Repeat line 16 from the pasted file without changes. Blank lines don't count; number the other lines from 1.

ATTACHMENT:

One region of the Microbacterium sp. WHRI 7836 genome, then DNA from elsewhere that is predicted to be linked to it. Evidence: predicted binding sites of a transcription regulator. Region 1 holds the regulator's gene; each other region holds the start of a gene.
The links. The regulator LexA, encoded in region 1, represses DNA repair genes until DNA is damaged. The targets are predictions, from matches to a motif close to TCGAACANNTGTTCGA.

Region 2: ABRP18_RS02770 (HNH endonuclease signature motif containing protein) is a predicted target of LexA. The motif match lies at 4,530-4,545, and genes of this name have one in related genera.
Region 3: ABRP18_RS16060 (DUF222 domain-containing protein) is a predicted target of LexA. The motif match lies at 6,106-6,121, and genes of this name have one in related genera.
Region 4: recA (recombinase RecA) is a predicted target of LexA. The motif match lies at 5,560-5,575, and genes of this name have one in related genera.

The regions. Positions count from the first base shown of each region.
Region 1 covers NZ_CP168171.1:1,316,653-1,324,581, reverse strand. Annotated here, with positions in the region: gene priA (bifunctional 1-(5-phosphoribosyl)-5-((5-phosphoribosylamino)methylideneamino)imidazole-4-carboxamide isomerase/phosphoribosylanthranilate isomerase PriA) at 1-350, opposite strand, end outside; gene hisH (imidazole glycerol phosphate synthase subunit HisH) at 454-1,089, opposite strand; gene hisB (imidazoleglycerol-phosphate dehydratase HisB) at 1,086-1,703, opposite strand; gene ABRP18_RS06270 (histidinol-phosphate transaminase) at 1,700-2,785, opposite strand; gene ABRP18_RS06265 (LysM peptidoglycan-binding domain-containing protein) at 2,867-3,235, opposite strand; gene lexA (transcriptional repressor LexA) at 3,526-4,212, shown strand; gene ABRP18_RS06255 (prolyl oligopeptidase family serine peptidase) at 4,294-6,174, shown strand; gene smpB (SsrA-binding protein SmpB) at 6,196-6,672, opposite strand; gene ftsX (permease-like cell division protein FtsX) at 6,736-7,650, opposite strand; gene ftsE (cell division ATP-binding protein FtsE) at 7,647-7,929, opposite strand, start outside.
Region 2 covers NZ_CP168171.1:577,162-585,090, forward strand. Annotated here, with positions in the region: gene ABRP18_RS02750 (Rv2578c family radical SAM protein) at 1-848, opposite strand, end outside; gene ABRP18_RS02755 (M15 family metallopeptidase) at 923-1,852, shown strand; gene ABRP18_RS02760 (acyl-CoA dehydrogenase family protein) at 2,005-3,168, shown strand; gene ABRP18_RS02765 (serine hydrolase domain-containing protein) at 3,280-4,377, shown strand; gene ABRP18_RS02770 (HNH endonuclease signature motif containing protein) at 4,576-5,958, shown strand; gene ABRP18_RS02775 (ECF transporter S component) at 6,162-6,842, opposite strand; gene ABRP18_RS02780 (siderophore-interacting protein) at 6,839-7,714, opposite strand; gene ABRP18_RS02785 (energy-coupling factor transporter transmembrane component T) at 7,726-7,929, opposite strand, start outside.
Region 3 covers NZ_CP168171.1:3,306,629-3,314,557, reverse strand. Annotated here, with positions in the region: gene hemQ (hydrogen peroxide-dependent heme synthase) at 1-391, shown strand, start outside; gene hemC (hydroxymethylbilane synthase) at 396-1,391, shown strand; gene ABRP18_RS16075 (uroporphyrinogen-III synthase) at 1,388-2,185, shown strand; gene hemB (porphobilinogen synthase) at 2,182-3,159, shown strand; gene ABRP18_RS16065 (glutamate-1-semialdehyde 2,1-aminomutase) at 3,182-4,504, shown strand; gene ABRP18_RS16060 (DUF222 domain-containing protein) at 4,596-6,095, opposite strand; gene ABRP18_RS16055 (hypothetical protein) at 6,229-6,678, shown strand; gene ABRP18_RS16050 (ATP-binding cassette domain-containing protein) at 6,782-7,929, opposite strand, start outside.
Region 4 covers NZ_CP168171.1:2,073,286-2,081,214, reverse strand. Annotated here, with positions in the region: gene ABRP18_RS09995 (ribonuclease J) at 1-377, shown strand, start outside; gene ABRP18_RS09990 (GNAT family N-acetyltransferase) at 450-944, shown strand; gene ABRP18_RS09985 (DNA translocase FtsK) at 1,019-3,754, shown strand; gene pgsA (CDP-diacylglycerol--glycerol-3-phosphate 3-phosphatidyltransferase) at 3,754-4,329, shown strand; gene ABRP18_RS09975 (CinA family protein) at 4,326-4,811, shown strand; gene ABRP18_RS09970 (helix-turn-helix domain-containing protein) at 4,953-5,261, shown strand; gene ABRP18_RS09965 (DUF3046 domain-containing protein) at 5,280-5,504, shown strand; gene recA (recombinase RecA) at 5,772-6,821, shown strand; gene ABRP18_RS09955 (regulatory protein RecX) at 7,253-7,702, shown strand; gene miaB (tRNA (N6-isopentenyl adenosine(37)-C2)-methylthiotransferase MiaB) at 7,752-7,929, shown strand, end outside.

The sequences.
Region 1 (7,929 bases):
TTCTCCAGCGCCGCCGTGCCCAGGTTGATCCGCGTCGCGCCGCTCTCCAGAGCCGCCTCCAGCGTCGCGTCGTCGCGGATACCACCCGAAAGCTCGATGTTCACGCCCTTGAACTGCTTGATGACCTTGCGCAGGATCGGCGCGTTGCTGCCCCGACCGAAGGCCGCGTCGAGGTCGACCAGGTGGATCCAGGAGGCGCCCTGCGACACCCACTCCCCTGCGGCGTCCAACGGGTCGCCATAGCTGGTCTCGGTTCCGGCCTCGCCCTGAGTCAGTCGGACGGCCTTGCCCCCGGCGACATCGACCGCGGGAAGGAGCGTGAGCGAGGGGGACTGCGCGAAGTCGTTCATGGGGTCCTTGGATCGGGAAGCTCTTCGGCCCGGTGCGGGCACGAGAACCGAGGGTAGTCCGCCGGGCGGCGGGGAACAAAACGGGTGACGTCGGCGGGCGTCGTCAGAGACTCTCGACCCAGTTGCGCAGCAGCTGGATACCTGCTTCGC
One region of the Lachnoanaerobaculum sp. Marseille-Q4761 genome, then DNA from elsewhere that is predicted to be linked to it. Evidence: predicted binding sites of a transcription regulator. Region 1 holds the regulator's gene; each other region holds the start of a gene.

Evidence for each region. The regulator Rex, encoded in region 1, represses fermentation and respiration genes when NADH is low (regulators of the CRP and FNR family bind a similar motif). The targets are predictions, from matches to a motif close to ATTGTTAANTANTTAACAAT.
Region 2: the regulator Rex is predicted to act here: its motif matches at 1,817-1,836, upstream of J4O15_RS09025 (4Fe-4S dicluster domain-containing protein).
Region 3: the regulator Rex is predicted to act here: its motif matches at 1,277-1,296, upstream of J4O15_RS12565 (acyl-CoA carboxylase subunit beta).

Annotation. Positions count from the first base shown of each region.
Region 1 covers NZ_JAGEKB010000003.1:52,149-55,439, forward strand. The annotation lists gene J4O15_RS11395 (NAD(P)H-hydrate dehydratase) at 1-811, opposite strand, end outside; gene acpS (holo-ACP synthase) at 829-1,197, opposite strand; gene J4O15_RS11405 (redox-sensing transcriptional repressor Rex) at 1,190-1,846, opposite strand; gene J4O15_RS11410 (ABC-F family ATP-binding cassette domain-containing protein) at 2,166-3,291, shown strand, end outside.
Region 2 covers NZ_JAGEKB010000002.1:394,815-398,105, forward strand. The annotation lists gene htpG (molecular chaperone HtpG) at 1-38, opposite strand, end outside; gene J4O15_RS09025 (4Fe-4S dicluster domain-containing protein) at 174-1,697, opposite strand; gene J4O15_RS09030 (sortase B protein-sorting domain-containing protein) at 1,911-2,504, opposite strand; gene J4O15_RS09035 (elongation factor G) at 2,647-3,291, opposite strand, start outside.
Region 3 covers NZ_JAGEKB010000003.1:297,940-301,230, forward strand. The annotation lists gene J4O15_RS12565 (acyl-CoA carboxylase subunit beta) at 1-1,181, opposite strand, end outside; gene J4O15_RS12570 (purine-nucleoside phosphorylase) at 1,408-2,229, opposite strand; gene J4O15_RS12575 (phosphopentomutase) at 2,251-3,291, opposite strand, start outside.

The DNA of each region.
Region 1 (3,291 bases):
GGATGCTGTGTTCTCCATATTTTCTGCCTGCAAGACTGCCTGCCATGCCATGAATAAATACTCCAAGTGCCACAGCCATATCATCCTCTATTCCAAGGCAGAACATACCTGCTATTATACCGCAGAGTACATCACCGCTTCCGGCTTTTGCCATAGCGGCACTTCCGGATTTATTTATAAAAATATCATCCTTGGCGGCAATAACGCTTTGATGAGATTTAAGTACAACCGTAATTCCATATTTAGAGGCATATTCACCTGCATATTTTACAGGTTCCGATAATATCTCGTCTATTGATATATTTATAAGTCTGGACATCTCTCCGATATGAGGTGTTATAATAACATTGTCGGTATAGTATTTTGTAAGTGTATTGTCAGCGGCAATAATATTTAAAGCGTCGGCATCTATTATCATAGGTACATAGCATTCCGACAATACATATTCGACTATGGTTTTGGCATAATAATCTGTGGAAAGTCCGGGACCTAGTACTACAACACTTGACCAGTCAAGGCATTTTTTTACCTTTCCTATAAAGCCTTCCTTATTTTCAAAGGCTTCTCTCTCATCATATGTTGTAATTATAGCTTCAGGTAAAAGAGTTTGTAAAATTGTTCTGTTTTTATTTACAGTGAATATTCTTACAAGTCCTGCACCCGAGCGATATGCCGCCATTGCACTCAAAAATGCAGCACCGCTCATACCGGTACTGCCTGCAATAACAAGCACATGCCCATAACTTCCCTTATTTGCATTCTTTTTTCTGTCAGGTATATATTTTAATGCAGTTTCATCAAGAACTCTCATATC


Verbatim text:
Region 2: the regulator Rex is predicted to act here: its motif matches at 1,817-1,836, upstream of J4O15_RS09025 (4Fe-4S dicluster domain-containing protein).